Analog electronic circuits are those in which current or voltage may vary continuously with time to correspond to the information being represented. Analog circuitry is constructed from two fundamental building blocks: series and parallel circuits.

The basic components of analog circuits are wires, resistors, capacitors, inductors, diodes, and transistors. (In 2012 it was demonstrated that memristors can be added to the list of available components.) Analog circuits are very commonly represented in schematic diagrams, in which wires are shown as lines, and each component has a unique symbol. Analog circuit analysis employs Kirchhoff’s circuit laws: all the currents at a node (a place where wires meet), and the voltage around a closed loop of wires is 0. Wires are usually treated as ideal zero-voltage interconnections; any resistance or reactance is captured by explicitly adding a parasitic element, such as a discrete resistor or inductor. Active components such as transistors are often treated as controlled current or voltage sources: for example, a field-effect transistor can be modeled as a current source from the source to the drain, with the current controlled by the gate-source voltage

Signs You May Have a Problem with Your Electrical Wiring

Electrical malfunctions cause more than 50,000 house fires each year, according to Electrical Safety Foundation International. The majority can be prevented

To protect your own home, start by checking your fuse box or breaker panel for the date of your last inspection. Most municipalities require an inspection only when a system is modified during a renovation or an addition. However, the Consumer Product Safety Commission recommends having a pro look things over every 10 years. Beyond that, be aware of these potential sources and causes of electrical fires.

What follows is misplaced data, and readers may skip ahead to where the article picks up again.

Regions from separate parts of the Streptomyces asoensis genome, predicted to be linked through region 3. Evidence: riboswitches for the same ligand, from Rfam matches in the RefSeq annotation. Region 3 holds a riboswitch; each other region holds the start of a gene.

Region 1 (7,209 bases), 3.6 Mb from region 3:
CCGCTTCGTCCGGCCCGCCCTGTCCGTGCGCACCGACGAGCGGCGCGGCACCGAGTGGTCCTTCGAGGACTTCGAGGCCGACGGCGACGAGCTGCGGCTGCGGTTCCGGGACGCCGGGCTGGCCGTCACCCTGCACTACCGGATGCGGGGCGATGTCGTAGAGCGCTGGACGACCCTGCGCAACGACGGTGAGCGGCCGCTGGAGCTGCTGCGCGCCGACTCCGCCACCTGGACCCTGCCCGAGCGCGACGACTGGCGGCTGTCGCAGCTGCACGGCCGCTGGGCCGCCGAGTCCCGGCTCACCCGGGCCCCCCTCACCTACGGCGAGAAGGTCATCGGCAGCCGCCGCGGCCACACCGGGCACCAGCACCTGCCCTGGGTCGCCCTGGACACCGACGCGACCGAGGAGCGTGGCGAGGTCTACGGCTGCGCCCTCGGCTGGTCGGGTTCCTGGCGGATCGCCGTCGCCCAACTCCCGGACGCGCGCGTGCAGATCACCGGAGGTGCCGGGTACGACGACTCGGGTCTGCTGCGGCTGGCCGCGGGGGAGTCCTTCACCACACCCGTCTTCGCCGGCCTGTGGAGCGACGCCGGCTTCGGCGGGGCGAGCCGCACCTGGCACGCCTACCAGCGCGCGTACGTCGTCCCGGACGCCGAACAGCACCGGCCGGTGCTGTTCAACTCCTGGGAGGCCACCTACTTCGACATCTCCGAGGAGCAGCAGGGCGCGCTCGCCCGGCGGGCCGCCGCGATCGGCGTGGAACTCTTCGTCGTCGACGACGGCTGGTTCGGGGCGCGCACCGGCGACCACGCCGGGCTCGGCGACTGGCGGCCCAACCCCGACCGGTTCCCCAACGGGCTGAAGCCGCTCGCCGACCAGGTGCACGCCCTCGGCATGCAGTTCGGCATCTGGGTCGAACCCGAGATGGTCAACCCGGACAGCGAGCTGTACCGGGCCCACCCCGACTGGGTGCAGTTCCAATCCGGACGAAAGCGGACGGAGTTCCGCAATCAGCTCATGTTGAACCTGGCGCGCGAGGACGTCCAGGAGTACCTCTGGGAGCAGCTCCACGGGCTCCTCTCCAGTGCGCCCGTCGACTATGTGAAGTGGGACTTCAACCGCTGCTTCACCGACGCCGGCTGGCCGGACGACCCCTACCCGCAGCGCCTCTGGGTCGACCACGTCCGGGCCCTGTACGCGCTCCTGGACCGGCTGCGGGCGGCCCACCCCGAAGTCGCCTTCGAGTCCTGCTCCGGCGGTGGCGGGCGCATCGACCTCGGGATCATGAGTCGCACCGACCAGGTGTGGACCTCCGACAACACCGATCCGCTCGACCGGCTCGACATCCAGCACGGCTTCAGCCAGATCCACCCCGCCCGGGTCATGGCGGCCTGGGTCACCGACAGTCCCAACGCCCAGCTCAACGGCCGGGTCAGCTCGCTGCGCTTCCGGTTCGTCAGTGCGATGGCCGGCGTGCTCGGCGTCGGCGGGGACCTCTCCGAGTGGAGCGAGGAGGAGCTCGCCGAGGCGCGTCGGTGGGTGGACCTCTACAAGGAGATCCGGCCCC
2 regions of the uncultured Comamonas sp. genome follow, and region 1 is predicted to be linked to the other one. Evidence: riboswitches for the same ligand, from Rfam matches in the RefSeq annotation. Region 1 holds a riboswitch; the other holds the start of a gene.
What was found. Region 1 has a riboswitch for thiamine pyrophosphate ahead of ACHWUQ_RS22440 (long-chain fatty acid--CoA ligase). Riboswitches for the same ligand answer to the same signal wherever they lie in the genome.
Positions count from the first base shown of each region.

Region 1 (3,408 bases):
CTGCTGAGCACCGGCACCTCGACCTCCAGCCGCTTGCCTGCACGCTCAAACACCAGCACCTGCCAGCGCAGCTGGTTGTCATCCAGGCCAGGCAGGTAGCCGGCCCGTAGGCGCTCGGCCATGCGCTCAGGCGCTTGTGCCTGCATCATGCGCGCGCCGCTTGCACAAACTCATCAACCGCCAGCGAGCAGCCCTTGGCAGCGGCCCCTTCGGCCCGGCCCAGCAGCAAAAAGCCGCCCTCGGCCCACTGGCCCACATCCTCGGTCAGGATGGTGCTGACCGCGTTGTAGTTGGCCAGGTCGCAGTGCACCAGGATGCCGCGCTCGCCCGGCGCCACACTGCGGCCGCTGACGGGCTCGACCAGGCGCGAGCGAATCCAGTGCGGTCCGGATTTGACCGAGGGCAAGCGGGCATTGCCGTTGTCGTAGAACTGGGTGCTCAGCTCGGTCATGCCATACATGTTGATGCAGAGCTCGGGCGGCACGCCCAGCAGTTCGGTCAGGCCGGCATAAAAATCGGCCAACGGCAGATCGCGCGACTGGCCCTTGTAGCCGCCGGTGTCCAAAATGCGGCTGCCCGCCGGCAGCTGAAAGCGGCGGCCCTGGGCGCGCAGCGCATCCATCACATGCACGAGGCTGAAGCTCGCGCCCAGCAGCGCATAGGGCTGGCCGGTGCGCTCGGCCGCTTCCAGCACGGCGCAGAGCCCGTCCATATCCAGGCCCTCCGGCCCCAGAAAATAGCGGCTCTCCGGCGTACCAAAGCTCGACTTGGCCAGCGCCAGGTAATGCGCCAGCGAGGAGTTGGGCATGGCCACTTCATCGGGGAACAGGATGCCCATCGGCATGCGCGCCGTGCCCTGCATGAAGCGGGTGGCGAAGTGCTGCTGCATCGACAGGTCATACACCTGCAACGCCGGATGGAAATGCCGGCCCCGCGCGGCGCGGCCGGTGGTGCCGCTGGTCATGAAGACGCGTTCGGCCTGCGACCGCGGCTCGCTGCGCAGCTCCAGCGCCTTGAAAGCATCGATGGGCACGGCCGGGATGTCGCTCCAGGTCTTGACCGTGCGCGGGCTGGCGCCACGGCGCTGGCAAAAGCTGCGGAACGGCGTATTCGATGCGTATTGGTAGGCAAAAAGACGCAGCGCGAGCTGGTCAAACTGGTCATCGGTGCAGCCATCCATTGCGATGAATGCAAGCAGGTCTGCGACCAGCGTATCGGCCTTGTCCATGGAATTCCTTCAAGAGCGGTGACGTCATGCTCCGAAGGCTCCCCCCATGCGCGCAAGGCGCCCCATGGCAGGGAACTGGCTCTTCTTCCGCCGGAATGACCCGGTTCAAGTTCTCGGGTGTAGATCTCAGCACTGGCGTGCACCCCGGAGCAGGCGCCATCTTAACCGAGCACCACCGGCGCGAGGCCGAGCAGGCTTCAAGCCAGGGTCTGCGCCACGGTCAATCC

Too many extension cords. Aesthetics aside, there’s a reason electric wires are buried within walls. “An undisturbed wiring system will more or less work forever,” says William Burke, division manager of electrical engineering for the National Fire Protection Association. “But when it’s disturbed or altered, there’s potential for trouble.” Running an extension cord creates additional points where cords can kink, short out or get pinched, leading to tripped breakers, damaged outlets or even a fire. Use extension cords sparingly and for short periods of time — during the holidays, for example. If you consistently need more outlets, have an electrician install them.

Dimming or flickering lights. Because light fixtures typically draw only a small amount of power, dimming or flickering is rarely caused by a problem with the fixture itself. More likely the issue is with energy hogs like major appliances or space heaters that are wired to the same circuit. “Appliances that heat or cool tend to draw a lot of power,” says Burke. So dimming could be caused by a washing machine drawing current to heat water. Consult an electrician about moving lights to different circuits or installing dedicated lines for major appliances